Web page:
Illegal immigration: Amid flood of kids, 11-year-old's death adds human face

Eleven-year-old Gilberto Francisco Ramos Juarez appeared to be on his way to contact a brother in Chicago. He was one of tens of thousands of children crossing the border.

Hidalgo County Sheriff's Office/AP
Police have identified the body of an 11-year-old boy found in South Texas as Gilberto Francisco Ramos Juarez of Guatemala. The boy was wearing jeans, a pair of black boots (shown here), and a white rosary. Authorities believe he died of heat stroke after sneaking illegally into the United States.

The discovery of the body of an 11-year-old Guatemalan boy lying in the brush a mile from the Mexican border underscores the dangers that the tens of thousands of children face when attempting to sneak across the American border.

Since October, more than 52,000 unaccompanied children have been apprehended illegally crossing the border into the United States, overwhelming immigration facilities and prompting President Obama to declare an “urgent humanitarian situation.”

“Do not send your children to the borders,” the president implored parents that during a June 26 interview with ABC’s George Stephanopoulos. “We don’t even know how many of these kids don’t make it, and may have been waylaid into sex trafficking or killed because they fell off of a train.”

How exactly Gilberto Francisco Ramos Juarez wound up in the Texas brush a mile from the nearest US home remains unclear. Authorities suspect that he succumbed to heat stroke, because he was wearing no shirt, just a white rosary.

Heat is just one of the many dangers facing children who embark on the more than 3,000-mile trek from Central America to the US border, says Adotei Akwei, managing director of government relations for Amnesty International says. Many hitchhike on the tops of trains, try to get a lift from strangers, or enlist the help of for-profit smugglers known as coyotes.

The fact that families are willing to send their children on such a dangerous trip “is a reminder of just how bad things are in Central America, not only for children but also for refugees and migrants who are even lower down the totem pole in terms of protections,” Mr. Akwei says.

Investigators were able to contact the boy’s parents in Huehuetenango, Guatemala, after calling the phone number for his brother in Chicago scrawled inside the boy’s belt buckle. The family said they last heard from the boy several weeks ago when he told them he was waiting in Reynosa, Mexico, to cross the border with a coyote.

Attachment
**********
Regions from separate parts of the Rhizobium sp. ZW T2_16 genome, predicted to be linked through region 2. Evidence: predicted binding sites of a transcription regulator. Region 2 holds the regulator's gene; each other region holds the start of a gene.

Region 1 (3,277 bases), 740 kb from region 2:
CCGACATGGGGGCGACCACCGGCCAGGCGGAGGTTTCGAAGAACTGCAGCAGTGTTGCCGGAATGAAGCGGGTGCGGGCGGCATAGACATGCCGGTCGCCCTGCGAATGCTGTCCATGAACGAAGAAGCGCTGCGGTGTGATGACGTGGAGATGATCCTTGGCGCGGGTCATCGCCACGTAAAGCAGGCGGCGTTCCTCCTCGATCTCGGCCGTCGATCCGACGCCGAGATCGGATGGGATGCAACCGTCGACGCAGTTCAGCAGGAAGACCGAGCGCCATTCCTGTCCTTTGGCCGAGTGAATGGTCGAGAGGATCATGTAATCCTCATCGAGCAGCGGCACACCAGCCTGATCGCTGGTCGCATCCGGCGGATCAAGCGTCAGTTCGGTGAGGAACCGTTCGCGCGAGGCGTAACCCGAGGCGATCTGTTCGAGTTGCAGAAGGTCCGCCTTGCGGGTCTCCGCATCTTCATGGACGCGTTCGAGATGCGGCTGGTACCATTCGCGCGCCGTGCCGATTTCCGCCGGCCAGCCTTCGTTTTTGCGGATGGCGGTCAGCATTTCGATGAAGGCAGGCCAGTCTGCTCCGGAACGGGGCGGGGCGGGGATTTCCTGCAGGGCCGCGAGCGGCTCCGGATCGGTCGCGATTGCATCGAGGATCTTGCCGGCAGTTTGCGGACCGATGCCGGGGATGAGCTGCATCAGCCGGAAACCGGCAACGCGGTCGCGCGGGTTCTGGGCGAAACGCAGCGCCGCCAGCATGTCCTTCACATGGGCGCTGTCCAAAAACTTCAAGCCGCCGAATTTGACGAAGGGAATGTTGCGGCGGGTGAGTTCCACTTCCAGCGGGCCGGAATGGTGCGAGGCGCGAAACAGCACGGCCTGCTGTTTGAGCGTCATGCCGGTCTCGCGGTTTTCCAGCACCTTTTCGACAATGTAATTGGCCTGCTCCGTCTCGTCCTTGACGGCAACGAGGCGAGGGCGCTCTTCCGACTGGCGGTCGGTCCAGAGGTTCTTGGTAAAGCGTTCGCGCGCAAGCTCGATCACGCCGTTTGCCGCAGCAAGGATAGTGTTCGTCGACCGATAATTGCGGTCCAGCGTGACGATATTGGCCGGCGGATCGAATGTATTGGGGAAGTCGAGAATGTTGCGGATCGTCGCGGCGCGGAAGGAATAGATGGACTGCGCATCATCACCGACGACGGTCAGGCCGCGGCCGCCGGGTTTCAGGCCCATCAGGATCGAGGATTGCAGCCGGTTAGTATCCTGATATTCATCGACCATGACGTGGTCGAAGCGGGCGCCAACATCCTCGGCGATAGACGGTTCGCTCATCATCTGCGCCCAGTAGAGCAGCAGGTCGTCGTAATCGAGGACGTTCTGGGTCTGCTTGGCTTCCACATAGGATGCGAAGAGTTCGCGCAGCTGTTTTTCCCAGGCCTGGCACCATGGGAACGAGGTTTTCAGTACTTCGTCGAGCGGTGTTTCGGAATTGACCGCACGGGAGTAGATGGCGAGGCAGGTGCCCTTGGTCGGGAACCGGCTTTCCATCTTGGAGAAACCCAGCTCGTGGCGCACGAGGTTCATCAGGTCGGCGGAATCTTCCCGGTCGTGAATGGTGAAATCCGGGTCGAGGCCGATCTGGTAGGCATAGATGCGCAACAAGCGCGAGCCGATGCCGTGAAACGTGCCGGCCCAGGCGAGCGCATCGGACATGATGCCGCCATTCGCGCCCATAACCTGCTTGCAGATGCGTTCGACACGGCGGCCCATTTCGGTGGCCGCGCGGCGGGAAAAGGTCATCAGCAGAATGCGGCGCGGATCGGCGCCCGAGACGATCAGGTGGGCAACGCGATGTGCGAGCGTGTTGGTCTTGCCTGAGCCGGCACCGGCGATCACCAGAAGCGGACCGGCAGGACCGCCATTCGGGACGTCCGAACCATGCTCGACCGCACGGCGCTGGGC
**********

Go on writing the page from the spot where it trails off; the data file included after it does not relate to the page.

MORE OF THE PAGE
Last year, 445 immigrants died along the US-Mexico border, according to US Customs and Border Protections.

While this was the first body of a child that Hidalgo County Sheriff Eddie Guerra has found since he became sheriff in April, he told the Associated Press that his officers encounter decomposed bodies “quite often.”

The number of migrant children attempting to cross illegally into the United States has been rising for the past three years, but the flood of children soared to new heights in the past nine months.

The majority of these unaccompanied children are said to be fleeing gang violence in Honduras, Guatemala, and El Salvador and many appear to be under the impression that children traveling alone and parents with young kids would be allowed to enter the country unmolested by border authorities.

The Obama administration has tried to dispel that myth during several recent interviews, speeches, and statements. Last month, Homeland Security Secretary Jeh Johnson penned an open letter to the parents of children crossing the Southwest border.

“The long journey is not only dangerous; there are no ‘permisos,’ ‘permits,’ or free passes at the end,” Secretary Johnson wrote. “That means that if your child is caught crossing the border illegally, he or she will be charged with violating United States immigration laws, and placed in deportation proceedings – a situation no one wants.”

Currently, the sheer number of children awaiting processing has deluged existing detention centers and immigration courts. Mr. Obama asked Congress Monday for an additional $2 billion in funding to hire more immigration judges and to expand detention facilities in an effort to expedite the deportation process.

This report includes material from the Associated Press.

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